*Turbo Seal - Self healing gel like membrane that never cures. Made of 45% recycled tire rubber, it goes on top of existing tar roofs then capped with a sheet membrane.
*CSPE - Chlorosulfonated Polyethylene is a synthetic rubber roof. It is more popularly known as Hypalon.
*EPDM - Ethylene Propylene Diene Monomer.
*Modified Bitumen
*Cold applied liquid membranes - An increasingly popular choice for new roofs and roof refurbishment. No open flames or other heat sources are needed and the glassfibre reinforced systems provide seamless waterproofing around roof protrusions and details. Systems are based on flexible thermoset resin systems such as polyester and polyurethane.
*PVC - Polyvinyl Choride
*TPO - Thermoplastic Polyolefin
*Curon - Cold-curing glass-reinforced polymer composite.
*IB Roof - IB is simply one manufacturer of Seamless modern membrane roof systems. Others include Carlise,Firestone, GAF, JohnsManville,etc. Warranty terms and pricing all differ yet none has been empirically proven to outperform the other, since most applications of the differnet competing technologies have yet to complete lifecycles. Singly Ply Thermoplastic roof systems are relativley recent and changing technologies. PVC and TPO membranes are taking over the thermosplastic roof market, replacing the EPDM roof system. PVC membranes are shown to be more stable because the chemical formula used to create it is more defined and specific than that of the multi-olefin formulas used to make different TPO membranes. However, TPO has its advantages. Being more like rubber than plastic, it tends to withstand UV rays and thermal shock better than plastic like PVC's. PVC is the more expensive product.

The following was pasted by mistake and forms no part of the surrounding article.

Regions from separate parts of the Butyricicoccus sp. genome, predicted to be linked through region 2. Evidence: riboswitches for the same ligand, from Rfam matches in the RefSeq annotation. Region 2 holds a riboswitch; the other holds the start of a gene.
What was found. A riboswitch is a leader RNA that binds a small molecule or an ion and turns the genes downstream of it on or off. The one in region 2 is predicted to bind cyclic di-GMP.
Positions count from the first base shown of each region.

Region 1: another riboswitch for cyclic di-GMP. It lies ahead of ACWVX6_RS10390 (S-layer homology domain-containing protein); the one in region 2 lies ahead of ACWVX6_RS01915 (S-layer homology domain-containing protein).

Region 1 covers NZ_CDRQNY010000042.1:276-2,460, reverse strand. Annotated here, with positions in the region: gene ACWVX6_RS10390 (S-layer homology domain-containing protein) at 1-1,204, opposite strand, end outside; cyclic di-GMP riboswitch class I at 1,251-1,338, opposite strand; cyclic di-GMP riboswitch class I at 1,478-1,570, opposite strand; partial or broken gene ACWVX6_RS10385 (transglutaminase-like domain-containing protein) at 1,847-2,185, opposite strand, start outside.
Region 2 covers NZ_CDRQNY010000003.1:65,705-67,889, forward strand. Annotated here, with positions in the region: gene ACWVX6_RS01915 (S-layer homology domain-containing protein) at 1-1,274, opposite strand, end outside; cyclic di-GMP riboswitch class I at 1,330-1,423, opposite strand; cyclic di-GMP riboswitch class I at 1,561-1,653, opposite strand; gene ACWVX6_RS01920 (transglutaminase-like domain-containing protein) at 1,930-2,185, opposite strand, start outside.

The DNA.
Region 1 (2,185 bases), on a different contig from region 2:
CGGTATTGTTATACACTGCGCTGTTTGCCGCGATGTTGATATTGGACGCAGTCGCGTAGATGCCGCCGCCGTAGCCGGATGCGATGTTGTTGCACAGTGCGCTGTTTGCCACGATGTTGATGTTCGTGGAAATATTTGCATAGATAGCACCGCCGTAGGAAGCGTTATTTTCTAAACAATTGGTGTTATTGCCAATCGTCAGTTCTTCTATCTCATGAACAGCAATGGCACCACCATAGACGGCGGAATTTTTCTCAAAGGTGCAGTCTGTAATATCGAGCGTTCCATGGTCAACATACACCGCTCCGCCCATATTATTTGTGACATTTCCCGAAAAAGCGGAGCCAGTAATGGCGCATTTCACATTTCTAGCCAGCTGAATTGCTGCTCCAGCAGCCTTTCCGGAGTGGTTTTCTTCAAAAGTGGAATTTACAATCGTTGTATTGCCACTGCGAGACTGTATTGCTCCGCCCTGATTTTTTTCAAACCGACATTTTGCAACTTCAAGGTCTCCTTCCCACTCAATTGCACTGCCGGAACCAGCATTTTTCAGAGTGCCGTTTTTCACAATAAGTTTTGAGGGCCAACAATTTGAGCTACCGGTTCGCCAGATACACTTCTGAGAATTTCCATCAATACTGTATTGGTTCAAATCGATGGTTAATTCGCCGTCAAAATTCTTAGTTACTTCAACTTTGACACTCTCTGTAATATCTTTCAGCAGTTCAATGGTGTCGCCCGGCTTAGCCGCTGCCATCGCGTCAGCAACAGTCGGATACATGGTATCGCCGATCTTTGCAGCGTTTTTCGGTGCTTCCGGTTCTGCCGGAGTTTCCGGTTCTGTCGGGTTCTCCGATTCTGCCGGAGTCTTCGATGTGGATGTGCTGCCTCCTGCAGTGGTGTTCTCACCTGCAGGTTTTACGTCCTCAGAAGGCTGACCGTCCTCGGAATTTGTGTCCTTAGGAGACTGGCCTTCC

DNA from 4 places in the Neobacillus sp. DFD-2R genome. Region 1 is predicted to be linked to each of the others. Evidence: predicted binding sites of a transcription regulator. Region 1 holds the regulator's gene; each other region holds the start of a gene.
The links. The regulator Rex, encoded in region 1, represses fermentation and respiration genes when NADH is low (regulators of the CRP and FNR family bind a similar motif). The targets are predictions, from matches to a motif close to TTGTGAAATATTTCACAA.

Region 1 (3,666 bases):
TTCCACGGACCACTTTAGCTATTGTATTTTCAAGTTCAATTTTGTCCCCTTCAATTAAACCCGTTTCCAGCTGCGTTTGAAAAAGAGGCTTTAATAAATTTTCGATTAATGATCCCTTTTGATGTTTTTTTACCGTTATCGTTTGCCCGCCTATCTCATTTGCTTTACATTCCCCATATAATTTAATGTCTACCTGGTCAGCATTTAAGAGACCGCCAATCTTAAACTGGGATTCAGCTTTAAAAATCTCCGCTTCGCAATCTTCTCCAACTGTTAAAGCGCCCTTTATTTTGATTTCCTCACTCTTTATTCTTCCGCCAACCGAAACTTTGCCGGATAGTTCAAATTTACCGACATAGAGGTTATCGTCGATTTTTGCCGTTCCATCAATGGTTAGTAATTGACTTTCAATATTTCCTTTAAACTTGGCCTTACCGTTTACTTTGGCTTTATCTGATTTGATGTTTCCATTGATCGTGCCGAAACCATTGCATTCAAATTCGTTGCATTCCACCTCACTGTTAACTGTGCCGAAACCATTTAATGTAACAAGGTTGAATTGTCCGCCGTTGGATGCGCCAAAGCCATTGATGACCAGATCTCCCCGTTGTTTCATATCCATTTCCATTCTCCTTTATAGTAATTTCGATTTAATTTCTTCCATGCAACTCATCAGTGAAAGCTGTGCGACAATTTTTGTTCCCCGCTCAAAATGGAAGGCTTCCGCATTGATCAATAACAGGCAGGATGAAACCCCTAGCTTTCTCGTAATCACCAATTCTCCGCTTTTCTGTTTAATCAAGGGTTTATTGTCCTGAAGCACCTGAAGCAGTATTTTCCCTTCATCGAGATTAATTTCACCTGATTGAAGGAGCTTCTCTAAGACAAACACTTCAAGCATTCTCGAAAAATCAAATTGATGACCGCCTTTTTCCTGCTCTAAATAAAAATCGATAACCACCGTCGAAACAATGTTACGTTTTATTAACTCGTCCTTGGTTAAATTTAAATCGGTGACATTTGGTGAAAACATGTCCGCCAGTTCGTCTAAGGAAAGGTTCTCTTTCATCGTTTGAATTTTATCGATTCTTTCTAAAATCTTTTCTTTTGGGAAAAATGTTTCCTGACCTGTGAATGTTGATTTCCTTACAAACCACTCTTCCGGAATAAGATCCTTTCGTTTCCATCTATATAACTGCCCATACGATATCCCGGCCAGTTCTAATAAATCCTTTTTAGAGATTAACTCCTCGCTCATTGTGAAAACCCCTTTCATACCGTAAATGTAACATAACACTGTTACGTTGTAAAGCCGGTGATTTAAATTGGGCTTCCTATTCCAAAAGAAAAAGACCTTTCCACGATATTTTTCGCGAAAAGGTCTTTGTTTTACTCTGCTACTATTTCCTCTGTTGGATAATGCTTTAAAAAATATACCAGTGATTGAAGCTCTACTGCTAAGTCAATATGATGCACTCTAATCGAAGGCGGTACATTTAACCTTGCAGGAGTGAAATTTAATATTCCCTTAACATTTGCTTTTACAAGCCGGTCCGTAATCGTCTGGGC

Benefits of flat roofs

A flat roof is the the most cost-efficient roof shape as all room space can be used fully (below and above the roof) and as this roof allows easy revision/placement of solar panels [ [http://www.articlesbase.com/home-improvement-articles/understanding-how-a-flat-roof-works-376740.html Flat roofs as most efficient roof shape] ] They also provide space for outdoor recreational use such as roof gardens. Applying a tough waterproofing membrane forms the ideal substrate for green roof planting schemes. A cold applied seamless system is highly durable and offers maximum resistance to root ingress.

Maintenance and assessment of flat roofs

The life expectancy of a flat roof can be proportional to the maintenance done on it. Some assessors use 10 years as an average life cycle, although this is dependent on the type of flat roof system in place. Some old tar and gravel roofers quietly acknowledge that unless a roof has been neglected for too long and there are many problems in many areas, a BUR (a built up roof of tar, paper and gravel) will last indefinitely. There are BUR systems in place dating to the early 1900s.